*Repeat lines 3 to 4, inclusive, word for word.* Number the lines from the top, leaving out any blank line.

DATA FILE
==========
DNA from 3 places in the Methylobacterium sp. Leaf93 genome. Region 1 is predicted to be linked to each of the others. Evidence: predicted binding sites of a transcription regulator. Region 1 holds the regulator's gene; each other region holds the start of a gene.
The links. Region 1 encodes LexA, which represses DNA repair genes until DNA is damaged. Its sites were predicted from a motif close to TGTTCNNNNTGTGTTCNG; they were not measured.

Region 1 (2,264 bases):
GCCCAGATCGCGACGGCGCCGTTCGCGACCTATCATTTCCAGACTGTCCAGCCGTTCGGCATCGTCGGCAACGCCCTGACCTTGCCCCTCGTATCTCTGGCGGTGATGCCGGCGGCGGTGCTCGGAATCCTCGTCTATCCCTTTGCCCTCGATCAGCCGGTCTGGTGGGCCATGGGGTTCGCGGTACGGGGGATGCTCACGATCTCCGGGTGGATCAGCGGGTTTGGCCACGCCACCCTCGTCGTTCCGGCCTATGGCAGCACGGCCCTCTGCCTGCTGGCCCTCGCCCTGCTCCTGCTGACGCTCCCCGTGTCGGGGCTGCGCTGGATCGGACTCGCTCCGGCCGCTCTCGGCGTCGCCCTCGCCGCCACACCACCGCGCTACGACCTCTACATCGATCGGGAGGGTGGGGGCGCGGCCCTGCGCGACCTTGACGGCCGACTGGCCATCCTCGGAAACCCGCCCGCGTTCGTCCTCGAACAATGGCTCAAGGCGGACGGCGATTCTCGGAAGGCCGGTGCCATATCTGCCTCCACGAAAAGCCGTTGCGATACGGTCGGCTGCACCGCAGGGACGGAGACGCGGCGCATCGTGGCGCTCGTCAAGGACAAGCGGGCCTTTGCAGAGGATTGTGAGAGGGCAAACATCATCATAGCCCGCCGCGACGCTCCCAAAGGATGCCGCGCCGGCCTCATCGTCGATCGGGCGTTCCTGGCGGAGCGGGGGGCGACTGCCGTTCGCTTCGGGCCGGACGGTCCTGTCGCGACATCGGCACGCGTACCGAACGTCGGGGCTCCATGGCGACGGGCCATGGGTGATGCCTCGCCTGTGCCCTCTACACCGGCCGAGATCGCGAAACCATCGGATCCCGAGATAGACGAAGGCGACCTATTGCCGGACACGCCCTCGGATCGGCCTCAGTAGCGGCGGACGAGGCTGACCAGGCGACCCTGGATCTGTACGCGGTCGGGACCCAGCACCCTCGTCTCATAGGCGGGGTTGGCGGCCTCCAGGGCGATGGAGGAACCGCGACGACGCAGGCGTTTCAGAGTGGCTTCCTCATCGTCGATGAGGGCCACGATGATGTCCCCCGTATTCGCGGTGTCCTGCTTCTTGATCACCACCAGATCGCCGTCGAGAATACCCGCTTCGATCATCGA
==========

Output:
Region 1 (2,264 bases):
GCCCAGATCGCGACGGCGCCGTTCGCGACCTATCATTTCCAGACTGTCCAGCCGTTCGGCATCGTCGGCAACGCCCTGACCTTGCCCCTCGTATCTCTGGCGGTGATGCCGGCGGCGGTGCTCGGAATCCTCGTCTATCCCTTTGCCCTCGATCAGCCGGTCTGGTGGGCCATGGGGTTCGCGGTACGGGGGATGCTCACGATCTCCGGGTGGATCAGCGGGTTTGGCCACGCCACCCTCGTCGTTCCGGCCTATGGCAGCACGGCCCTCTGCCTGCTGGCCCTCGCCCTGCTCCTGCTGACGCTCCCCGTGTCGGGGCTGCGCTGGATCGGACTCGCTCCGGCCGCTCTCGGCGTCGCCCTCGCCGCCACACCACCGCGCTACGACCTCTACATCGATCGGGAGGGTGGGGGCGCGGCCCTGCGCGACCTTGACGGCCGACTGGCCATCCTCGGAAACCCGCCCGCGTTCGTCCTCGAACAATGGCTCAAGGCGGACGGCGATTCTCGGAAGGCCGGTGCCATATCTGCCTCCACGAAAAGCCGTTGCGATACGGTCGGCTGCACCGCAGGGACGGAGACGCGGCGCATCGTGGCGCTCGTCAAGGACAAGCGGGCCTTTGCAGAGGATTGTGAGAGGGCAAACATCATCATAGCCCGCCGCGACGCTCCCAAAGGATGCCGCGCCGGCCTCATCGTCGATCGGGCGTTCCTGGCGGAGCGGGGGGCGACTGCCGTTCGCTTCGGGCCGGACGGTCCTGTCGCGACATCGGCACGCGTACCGAACGTCGGGGCTCCATGGCGACGGGCCATGGGTGATGCCTCGCCTGTGCCCTCTACACCGGCCGAGATCGCGAAACCATCGGATCCCGAGATAGACGAAGGCGACCTATTGCCGGACACGCCCTCGGATCGGCCTCAGTAGCGGCGGACGAGGCTGACCAGGCGACCCTGGATCTGTACGCGGTCGGGACCCAGCACCCTCGTCTCATAGGCGGGGTTGGCGGCCTCCAGGGCGATGGAGGAACCGCGACGACGCAGGCGTTTCAGAGTGGCTTCCTCATCGTCGATGAGGGCCACGATGATGTCCCCCGTATTCGCGGTGTCCTGCTTCTTGATCACCACCAGATCGCCGTCGAGAATACCCGCTTCGATCATCGA